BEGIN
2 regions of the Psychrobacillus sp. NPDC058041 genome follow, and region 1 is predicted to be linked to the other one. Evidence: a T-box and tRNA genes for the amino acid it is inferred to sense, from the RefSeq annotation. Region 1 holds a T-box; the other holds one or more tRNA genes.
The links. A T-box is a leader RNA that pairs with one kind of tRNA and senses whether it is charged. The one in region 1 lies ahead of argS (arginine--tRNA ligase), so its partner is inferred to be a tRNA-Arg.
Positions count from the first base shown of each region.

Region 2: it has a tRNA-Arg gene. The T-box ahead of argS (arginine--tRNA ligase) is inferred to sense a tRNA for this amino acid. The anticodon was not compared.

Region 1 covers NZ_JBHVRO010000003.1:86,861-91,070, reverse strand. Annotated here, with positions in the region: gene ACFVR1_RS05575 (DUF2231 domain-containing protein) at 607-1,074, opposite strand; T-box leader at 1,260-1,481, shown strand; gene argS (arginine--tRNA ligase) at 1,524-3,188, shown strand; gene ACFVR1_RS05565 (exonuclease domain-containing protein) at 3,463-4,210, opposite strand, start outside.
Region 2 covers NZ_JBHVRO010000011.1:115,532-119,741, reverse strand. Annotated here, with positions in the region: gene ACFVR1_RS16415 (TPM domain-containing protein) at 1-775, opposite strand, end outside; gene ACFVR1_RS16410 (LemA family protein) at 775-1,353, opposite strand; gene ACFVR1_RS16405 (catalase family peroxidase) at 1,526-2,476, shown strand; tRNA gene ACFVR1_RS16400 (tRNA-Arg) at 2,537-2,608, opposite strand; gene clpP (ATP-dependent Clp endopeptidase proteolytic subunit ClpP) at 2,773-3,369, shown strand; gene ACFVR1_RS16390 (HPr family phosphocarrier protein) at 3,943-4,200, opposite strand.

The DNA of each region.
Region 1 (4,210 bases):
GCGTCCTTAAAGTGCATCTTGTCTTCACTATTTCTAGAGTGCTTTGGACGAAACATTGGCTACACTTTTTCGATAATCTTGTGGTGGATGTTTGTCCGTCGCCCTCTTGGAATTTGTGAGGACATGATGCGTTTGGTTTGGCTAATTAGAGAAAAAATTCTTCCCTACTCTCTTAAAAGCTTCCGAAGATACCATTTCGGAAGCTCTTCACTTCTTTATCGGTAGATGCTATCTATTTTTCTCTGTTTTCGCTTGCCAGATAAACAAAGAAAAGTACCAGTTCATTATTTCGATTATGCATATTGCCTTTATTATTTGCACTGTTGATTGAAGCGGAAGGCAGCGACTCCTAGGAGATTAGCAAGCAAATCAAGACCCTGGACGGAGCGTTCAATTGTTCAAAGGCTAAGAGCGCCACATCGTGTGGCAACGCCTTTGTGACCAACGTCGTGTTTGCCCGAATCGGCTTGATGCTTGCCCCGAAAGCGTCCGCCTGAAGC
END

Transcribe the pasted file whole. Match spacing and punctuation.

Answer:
2 regions of the Psychrobacillus sp. NPDC058041 genome follow, and region 1 is predicted to be linked to the other one. Evidence: a T-box and tRNA genes for the amino acid it is inferred to sense, from the RefSeq annotation. Region 1 holds a T-box; the other holds one or more tRNA genes.
The links. A T-box is a leader RNA that pairs with one kind of tRNA and senses whether it is charged. The one in region 1 lies ahead of argS (arginine--tRNA ligase), so its partner is inferred to be a tRNA-Arg.
Positions count from the first base shown of each region.

Region 2: it has a tRNA-Arg gene. The T-box ahead of argS (arginine--tRNA ligase) is inferred to sense a tRNA for this amino acid. The anticodon was not compared.

Region 1 covers NZ_JBHVRO010000003.1:86,861-91,070, reverse strand. Annotated here, with positions in the region: gene ACFVR1_RS05575 (DUF2231 domain-containing protein) at 607-1,074, opposite strand; T-box leader at 1,260-1,481, shown strand; gene argS (arginine--tRNA ligase) at 1,524-3,188, shown strand; gene ACFVR1_RS05565 (exonuclease domain-containing protein) at 3,463-4,210, opposite strand, start outside.
Region 2 covers NZ_JBHVRO010000011.1:115,532-119,741, reverse strand. Annotated here, with positions in the region: gene ACFVR1_RS16415 (TPM domain-containing protein) at 1-775, opposite strand, end outside; gene ACFVR1_RS16410 (LemA family protein) at 775-1,353, opposite strand; gene ACFVR1_RS16405 (catalase family peroxidase) at 1,526-2,476, shown strand; tRNA gene ACFVR1_RS16400 (tRNA-Arg) at 2,537-2,608, opposite strand; gene clpP (ATP-dependent Clp endopeptidase proteolytic subunit ClpP) at 2,773-3,369, shown strand; gene ACFVR1_RS16390 (HPr family phosphocarrier protein) at 3,943-4,200, opposite strand.

The DNA of each region.
Region 1 (4,210 bases):
GCGTCCTTAAAGTGCATCTTGTCTTCACTATTTCTAGAGTGCTTTGGACGAAACATTGGCTACACTTTTTCGATAATCTTGTGGTGGATGTTTGTCCGTCGCCCTCTTGGAATTTGTGAGGACATGATGCGTTTGGTTTGGCTAATTAGAGAAAAAATTCTTCCCTACTCTCTTAAAAGCTTCCGAAGATACCATTTCGGAAGCTCTTCACTTCTTTATCGGTAGATGCTATCTATTTTTCTCTGTTTTCGCTTGCCAGATAAACAAAGAAAAGTACCAGTTCATTATTTCGATTATGCATATTGCCTTTATTATTTGCACTGTTGATTGAAGCGGAAGGCAGCGACTCCTAGGAGATTAGCAAGCAAATCAAGACCCTGGACGGAGCGTTCAATTGTTCAAAGGCTAAGAGCGCCACATCGTGTGGCAACGCCTTTGTGACCAACGTCGTGTTTGCCCGAATCGGCTTGATGCTTGCCCCGAAAGCGTCCGCCTGAAGC